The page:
The Oregon, Mormon Pioneer and California trails all cross Wyoming in the central and most popular corridor of the transcontinental migration of the 1840s, ’50s and ’60s. As many as half a million people may have traveled this corridor in the 19th century. To many, the environments of the Great Plains, Rocky Mountains and Great Basin seemed like another planet, full of strange and alien landscapes.
Ada Magill Grave
Late in June 1864, the Oregon-bound Magill family of Brown County, Kan., found that their 3-year-old daughter, Ada, was sick with dysentery when they camped near Fort Laramie. After a short while the child’s health improved, and the family continued along the trail another 100 miles to a spot near present Glenrock, Wyo., in Converse County.
Fortunately for the Magills, they were traveling in advance of the troubles that would lead a few weeks later to the deaths on the trail of Mary Kelly and Martin Ringo. Long-simmering tensions along the trails broke out into sporadic warfare later that summer between emigrants and people of the Lakota Sioux, Cheyenne and Arapaho tribes.
There were eight in the emigrant family—Nancy and Caleb Magill and their six children. Ada was the youngest child; Benjamin, the oldest, was 15. Caleb Magill had served in the Mexican War as a teamster hauling U.S. Army provisions in ox-drawn wagons. Later he worked as a freighter on the Oregon Trail between Missouri and Fort Laramie. Years later, he told of a two-day walk in bitter cold that he and a partner made to find strayed oxen. It was so cold that the men, on the return journey, would lie down at night beside the oxen for the extra warmth they offered.
In early July 1864, the family camped alongside Deer Creek, near present Glenrock. Ada again became sick, but next morning seemed better. The Magills continued on, but had gone only a few miles when she became very ill. They stopped and camped. That night, July 3, she died, as Caleb told the story years later.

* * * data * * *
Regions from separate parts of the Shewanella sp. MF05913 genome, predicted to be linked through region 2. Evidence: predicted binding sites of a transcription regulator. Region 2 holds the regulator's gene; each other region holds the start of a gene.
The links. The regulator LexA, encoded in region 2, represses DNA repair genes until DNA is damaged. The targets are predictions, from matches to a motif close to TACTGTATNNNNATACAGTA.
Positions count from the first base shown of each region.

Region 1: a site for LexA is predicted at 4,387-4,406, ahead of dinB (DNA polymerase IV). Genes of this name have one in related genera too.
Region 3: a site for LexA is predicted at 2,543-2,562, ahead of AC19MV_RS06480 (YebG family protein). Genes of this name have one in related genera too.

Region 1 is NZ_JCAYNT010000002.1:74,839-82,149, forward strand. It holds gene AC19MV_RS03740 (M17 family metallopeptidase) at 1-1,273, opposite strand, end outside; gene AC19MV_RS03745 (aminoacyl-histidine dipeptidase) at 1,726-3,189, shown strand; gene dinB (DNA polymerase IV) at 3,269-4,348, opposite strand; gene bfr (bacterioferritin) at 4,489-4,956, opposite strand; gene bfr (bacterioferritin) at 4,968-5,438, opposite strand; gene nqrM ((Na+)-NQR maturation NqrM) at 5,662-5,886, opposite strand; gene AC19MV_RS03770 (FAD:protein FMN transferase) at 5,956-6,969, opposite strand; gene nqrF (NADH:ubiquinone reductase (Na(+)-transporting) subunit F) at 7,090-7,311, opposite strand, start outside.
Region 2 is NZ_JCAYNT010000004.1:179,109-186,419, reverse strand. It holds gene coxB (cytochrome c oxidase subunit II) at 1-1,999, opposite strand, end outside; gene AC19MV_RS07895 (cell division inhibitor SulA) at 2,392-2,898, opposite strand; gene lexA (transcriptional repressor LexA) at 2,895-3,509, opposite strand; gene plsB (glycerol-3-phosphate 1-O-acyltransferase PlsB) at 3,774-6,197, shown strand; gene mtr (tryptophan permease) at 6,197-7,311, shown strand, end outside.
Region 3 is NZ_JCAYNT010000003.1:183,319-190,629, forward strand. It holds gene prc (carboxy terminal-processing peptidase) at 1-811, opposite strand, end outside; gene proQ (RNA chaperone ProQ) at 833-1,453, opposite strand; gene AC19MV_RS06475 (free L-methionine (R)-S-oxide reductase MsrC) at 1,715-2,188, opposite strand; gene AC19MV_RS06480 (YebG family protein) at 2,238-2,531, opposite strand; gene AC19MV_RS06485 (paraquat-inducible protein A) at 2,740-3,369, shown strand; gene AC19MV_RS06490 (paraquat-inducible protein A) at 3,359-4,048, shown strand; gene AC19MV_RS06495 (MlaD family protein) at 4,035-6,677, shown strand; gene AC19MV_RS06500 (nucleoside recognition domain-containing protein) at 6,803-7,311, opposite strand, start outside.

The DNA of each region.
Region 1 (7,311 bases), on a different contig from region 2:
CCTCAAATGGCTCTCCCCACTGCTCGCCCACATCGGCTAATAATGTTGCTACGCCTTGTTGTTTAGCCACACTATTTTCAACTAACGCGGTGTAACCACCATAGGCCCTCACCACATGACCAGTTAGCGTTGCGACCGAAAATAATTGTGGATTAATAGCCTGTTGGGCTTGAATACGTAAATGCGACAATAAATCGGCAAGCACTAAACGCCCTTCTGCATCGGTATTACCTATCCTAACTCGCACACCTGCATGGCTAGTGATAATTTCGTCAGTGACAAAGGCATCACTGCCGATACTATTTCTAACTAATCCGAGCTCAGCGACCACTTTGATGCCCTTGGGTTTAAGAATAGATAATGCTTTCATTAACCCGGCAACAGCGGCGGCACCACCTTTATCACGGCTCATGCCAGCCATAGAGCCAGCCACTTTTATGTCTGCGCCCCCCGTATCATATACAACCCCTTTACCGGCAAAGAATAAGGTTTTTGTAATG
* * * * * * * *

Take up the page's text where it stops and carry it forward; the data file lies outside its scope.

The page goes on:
From the boards of an abandoned wagon the Magills made a coffin and buried the girl in her “Sunday best calico dress,” as the family remembered it later. “They heaped stones on the grave to keep wolves and coyotes out and went on toward Oregon,” according to historian and retired schoolteacher Randy Brown.
In Oregon they settled in Polk County south of Portland in the Willamette Valley. Brown notes that most of the information on the Magill family came from W.W. Morrison of Cheyenne, a freight conductor on the Union Pacific in the 1940s. Morrison contacted Magill family members still living at that time in Oregon. No contemporary family letters or diaries have survived, so far as is known, and the grave is not mentioned in any other emigrant diaries that have so far turned up.
The Oregon Trail route remained an important transportation corridor long after the end of the covered wagon era. In 1888, a new railroad passed close to Ada’s grave but did not disturb it. In 1912, when engineers surveyed for a better road between Glenrock and Casper, they found that the Magill grave, on a knoll 20 feet north of the old trail and marked with a rough, inscribed headstone, would lie right in the centerline of the new road. Surveyor L.C. Bishop, who later would become Wyoming’s state engineer, or chief water officer, decided to move the grave 30 feet north to the edge of the new road.
Under a large stone slab about five feet down, according to Brown, Bishop and a shovel crew of convicts from the Converse County jail found “pieces of the little girl’s skull, a few small bones, some pearl buttons and a few cut nails.”
Bishop carved a new stone with the same inscription as the original, and buried the original about three feet deep in the new grave.
Later in the decade, oil was discovered in the nearby Big Muddy field, and the town of Parkerton sprang up. Chicago and Northwestern officials built the Parkerton passenger depot next to the grave. The station operated until about 1935. By the 1950s the town was mostly abandoned; the railroad line was abandoned and the tracks were removed in the 1980s.
Ada Magill’s grave survives, protected by a sturdy fence and marked with a plaque placed by the Oregon-California Trails Association.
- Brown, Randy. “The Grave of Ada Magill.” Unpublished manuscript, prepared ca. 1985 for a Converse County Historical Society trek, Douglas, Wyo. Provided by the author.
- Wyoming State Historic Preservation Office. “Ada Magill Grave.” Oregon, California, Mormon Pioneer and Pony Express Trails. Accessed Jan. 7, 2016, at http://wyoshpo.state.wy.us/trailsdemo/adamagill.htm.
- Both photos are from the Wyoming State Historic Preservation Office’s Oregon, California, Mormon Pioneer and Pony Express Trails website. Used with permission and thanks.